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URPP Human Reproduction Reloaded | H2R

Brown Bag Lunch with Prof. Dr. Bregje Dijksterhuis

The URPP Human Reproduction Reloaded | H2R has the pleasure of inviting you to the brown bag lunch talk “Cutting of family ties in the context of the colonization of the Dutch (East) Indies” by Prof. Dr. Bregje Dijksterhuis

The event will be held in person at the University of Zurich on Thursday, 26 September 2024, from 12.15-13.45 am. It will be chaired by Prof. Elisabetta Fiocchi.

The talk will take place in room TBA. If interested in attending, please fill in the form below.

Dr. B.M. Dijksterhuis is an assistant professor of family law at the University of Amsterdam. She specialises in family law and socio-legal studies. In particular, her research is focused on three subjects: (1) the financial consequences of divorces in relation to maintenance payments and property law; (2) the role of legal guardians for those who lack legal and financial capacity; (3) the Dutch colonial past (mainly the Dutch East Indies) and the cutting of family ties with regard to unwed mothers who were forced to give their babies away in the 1950s and 1980s. The question of how to repair or compensate for these broken family ties is a central part of Dijksterhuis’ research.

About the talk

The socio-legal research in the field of family law focuses on the cutting of family ties in the context of Dutch colonial history which began in the 17th century and lasted until the 19th century. The aim of Dijksterhuis’ lecture is threefold. Firstly, to delve into the scope and impact of the cutting of family ties related to the colonial past. Secondly, to analyse to what extent the cutting of family ties gives rise to recognition and compensation payments. Thirdly, to scrutinise how much these family ties might be restored/repaired. All these questions will be looked at from the perspective of family law and socio-legal perspectives. The relationship between migration, mobility, and borders will also be elaborated on.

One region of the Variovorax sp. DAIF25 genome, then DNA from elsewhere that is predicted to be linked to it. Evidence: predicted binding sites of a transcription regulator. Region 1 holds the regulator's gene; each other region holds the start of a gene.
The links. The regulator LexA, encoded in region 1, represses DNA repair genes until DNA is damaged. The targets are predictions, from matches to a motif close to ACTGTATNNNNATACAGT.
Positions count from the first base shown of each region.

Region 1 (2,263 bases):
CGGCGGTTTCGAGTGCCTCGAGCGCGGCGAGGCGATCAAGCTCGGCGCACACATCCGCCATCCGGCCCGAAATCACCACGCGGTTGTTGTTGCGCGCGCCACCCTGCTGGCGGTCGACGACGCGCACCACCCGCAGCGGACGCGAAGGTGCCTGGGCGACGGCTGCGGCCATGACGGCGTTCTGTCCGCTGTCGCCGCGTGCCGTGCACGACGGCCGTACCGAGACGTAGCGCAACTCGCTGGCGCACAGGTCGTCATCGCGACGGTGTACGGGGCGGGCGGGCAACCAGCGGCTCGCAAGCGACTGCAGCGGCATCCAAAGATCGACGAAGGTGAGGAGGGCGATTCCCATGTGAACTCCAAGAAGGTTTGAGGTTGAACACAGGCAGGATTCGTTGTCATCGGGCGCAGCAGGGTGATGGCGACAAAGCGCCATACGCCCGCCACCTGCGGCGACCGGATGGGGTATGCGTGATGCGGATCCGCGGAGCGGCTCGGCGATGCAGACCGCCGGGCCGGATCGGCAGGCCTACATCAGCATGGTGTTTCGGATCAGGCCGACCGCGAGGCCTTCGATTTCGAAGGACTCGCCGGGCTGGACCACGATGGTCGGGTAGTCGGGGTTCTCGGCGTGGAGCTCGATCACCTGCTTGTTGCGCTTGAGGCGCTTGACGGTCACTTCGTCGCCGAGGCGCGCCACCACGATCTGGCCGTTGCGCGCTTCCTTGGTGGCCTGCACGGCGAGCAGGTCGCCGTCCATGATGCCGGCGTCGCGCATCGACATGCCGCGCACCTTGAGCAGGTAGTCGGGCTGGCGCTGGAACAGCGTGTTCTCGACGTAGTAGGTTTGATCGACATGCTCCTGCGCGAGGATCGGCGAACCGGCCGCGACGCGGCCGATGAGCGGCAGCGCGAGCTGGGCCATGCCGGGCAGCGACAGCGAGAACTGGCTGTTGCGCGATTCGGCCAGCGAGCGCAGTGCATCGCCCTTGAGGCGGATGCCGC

Dijksterhuis’ lecture will specifically explore the case of the so-called Njais and their descendants in the Dutch East Indies or present-day Indonesia. The VOC (Dutch East Indies Company) settled in Asia in 1602. Local women became the concubines of Dutch men in Indonesia and were both the men’s housekeepers and their sexual (and romantic) partners, which often led to children being born. The local women were called Njai and were usually not permitted to marry. The lecture will delve into (legal) parentage (i.e. the question of whether there was a legal acknowledgement), what happened to the Njai and their descendants, and what this meant for the right to know one’s origins (i.e. identity) and the maintenance of family ties. Of course, these topics will be explored in the context of huge power imbalances and discrimination.

Registration

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Information

Please let us know about any dietary restrictions (vegan / vegetarian /...).